Studies from Bayer Update Current Data on Nerve Tissue Proteins (A tripartite mode of action approach for investigating the impact of aneugens on tubulin polymerization)
By a News Reporter-Staff News Editor at Pharma Business Week -- A new study on Proteins - Nerve Tissue Proteins is now available. According to news reporting out of Berlin, Germany, by NewsRx editors, research stated, "Chemical-induced disruption of the cellular microtubule network is one key mechanism of aneugenicity. Since recent data indicate that genotoxic effects of aneugens show nonlinear dose-response relationships, margins of safety can be derived with the ultimate goal to perform a risk assessment for the support of drug development."
Our news journalists obtained a quote from the research from Bayer, "Furthermore, microtubule-interacting compounds are widely used for cancer treatment. While there is a need to support the risk assessment of tubulin-interacting chemicals using reliable mechanistic assays, no standard assays exist to date in regulatory genotoxicity testing for the distinction of aneugenic mechanisms. Recently reported methods exclusively rely on either biochemical, morphological, or cytometric endpoints. Since data requirements for the diverse fields of application of those assays differ strongly, the use of multiple assays for a correct classification of aneugens is ideal. We here report a tripartite mode of action approach comprising a cell-free biochemical polymerization assay and the cell-based methods cellular imaging and flow cytometry. The biochemical assay measures tubulin polymerization over time whereas the two cell-based assays quantify tubulin polymer mass. We herein show that the flow cytometric method yielded IC values for tubulin destabilizers and EC values for tubulin stabilizers as well as cell cycle information. In contrast, cellular imaging complemented these findings with characteristic morphological patterns. Biochemical analysis yielded kinetic information on tubulin polymerization."
According to the news editors, the research concluded: "This multiplex approach is able to create holistic effect profiles which can be individually customized to the research question with regard to quality, quantity, usability, and economy."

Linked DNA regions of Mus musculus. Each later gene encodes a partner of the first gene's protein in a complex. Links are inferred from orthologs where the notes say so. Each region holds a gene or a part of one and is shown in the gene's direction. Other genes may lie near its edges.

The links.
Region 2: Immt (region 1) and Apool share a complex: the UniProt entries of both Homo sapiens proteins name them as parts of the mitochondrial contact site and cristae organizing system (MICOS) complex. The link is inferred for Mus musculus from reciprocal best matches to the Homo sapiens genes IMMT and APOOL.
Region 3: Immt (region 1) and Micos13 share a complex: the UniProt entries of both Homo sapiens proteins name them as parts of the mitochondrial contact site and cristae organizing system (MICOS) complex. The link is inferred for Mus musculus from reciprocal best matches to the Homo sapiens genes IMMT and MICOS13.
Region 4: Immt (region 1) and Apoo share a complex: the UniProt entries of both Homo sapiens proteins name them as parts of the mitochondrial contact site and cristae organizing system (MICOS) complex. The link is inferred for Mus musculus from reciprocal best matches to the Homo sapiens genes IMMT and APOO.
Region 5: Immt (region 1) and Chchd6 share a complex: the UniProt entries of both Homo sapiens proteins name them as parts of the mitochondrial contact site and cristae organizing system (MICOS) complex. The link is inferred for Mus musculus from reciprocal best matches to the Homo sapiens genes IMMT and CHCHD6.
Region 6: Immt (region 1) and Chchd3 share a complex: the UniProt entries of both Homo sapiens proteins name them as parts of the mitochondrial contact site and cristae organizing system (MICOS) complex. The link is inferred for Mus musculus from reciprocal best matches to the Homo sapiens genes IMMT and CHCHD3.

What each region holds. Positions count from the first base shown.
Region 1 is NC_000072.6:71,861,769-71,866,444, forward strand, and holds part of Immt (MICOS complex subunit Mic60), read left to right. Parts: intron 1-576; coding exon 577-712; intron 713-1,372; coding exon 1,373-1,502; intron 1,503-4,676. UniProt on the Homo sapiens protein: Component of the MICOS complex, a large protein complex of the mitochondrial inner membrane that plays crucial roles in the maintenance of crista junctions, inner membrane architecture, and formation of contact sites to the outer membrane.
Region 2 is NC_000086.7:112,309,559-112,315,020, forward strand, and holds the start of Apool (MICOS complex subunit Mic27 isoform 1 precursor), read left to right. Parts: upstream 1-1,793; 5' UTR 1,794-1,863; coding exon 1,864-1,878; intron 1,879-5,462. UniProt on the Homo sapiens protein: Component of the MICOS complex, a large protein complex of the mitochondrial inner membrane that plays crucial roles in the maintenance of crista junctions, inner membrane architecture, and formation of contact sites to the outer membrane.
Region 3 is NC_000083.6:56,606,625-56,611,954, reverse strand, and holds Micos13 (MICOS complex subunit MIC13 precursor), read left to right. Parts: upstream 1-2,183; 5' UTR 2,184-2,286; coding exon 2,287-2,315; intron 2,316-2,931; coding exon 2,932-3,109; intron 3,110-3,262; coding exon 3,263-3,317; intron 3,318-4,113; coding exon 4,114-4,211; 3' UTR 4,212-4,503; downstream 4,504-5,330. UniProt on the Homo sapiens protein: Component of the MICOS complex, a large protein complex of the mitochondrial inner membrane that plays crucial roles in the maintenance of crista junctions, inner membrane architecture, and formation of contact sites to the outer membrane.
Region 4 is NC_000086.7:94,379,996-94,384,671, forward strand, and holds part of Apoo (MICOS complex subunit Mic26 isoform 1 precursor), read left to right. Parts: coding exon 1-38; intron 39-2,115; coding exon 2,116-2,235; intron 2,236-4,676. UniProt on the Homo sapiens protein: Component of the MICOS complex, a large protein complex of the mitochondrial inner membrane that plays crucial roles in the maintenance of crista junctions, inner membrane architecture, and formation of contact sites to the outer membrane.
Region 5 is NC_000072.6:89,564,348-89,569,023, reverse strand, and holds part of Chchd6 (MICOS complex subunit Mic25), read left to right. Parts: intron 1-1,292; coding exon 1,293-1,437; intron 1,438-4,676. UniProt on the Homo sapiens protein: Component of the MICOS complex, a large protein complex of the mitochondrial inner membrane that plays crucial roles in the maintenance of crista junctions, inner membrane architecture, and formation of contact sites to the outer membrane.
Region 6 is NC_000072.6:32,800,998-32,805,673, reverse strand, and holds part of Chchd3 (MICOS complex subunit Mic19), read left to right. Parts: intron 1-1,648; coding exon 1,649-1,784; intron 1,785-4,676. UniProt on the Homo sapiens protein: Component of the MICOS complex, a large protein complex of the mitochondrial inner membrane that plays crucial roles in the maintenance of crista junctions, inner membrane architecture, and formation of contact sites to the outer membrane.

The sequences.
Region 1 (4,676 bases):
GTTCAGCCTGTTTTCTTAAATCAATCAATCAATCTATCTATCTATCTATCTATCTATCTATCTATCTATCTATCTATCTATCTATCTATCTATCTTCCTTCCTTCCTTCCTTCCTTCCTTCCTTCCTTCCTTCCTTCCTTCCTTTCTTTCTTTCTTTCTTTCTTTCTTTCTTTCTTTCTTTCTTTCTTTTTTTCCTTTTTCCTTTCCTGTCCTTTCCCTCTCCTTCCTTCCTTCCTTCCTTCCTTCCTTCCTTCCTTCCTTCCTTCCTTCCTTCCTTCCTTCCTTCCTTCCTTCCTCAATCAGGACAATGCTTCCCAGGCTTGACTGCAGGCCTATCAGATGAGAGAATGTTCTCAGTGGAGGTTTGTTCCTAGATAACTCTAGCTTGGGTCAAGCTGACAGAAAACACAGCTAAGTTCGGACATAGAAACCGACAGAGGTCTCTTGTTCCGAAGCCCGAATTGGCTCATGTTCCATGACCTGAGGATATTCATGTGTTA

For more information on this research see: A tripartite mode of action approach for investigating the impact of aneugens on tubulin polymerization. Environmental and Molecular Mutagenesis, 2017;():. (Wiley-Blackwell - www.wiley.com/; Environmental and Molecular Mutagenesis - onlinelibrary.wiley.com/journal/10.1002/(ISSN)1098-2280)
Our news journalists report that additional information may be obtained by contacting V. Stock, Bayer AG, Investigational Toxicology, Muellerstraße 178, Berlin, 13353, Germany. Additional authors for this research include A. Sutter, M. Raschke and N. Queisser (see also Proteins - Nerve Tissue Proteins).
The direct object identifier (DOI) for that additional information is: https://doi.org/10.1002/em.22158. This DOI is a link to an online electronic document that is either free or for purchase, and can be your direct source for a journal article and its citation.
Keywords for this news article include: Berlin, Europe, Germany, Tubulin, Biochemicals, Biochemistry, Risk and Prevention, Microtubule Proteins, Nerve Tissue Proteins.
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